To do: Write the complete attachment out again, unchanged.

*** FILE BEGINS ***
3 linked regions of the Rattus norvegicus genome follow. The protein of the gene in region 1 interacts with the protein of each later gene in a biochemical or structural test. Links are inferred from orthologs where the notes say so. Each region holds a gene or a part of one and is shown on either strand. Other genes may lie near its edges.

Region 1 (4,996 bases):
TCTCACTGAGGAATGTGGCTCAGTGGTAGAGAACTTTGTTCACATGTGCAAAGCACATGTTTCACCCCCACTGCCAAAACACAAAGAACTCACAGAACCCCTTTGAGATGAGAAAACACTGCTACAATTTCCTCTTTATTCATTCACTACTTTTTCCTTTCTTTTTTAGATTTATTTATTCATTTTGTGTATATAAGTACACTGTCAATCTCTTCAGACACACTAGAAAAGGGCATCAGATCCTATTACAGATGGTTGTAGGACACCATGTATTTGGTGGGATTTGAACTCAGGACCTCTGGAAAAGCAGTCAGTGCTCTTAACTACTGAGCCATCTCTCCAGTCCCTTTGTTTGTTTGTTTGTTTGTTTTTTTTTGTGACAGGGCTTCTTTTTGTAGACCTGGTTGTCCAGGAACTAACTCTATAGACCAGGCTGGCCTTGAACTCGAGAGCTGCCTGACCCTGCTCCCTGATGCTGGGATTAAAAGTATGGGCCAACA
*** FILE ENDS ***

3 linked regions of the Rattus norvegicus genome follow. The protein of the gene in region 1 interacts with the protein of each later gene in a biochemical or structural test. Links are inferred from orthologs where the notes say so. Each region holds a gene or a part of one and is shown on either strand. Other genes may lie near its edges.

Region 1 (4,996 bases):
TCTCACTGAGGAATGTGGCTCAGTGGTAGAGAACTTTGTTCACATGTGCAAAGCACATGTTTCACCCCCACTGCCAAAACACAAAGAACTCACAGAACCCCTTTGAGATGAGAAAACACTGCTACAATTTCCTCTTTATTCATTCACTACTTTTTCCTTTCTTTTTTAGATTTATTTATTCATTTTGTGTATATAAGTACACTGTCAATCTCTTCAGACACACTAGAAAAGGGCATCAGATCCTATTACAGATGGTTGTAGGACACCATGTATTTGGTGGGATTTGAACTCAGGACCTCTGGAAAAGCAGTCAGTGCTCTTAACTACTGAGCCATCTCTCCAGTCCCTTTGTTTGTTTGTTTGTTTGTTTTTTTTTGTGACAGGGCTTCTTTTTGTAGACCTGGTTGTCCAGGAACTAACTCTATAGACCAGGCTGGCCTTGAACTCGAGAGCTGCCTGACCCTGCTCCCTGATGCTGGGATTAAAAGTATGGGCCAACA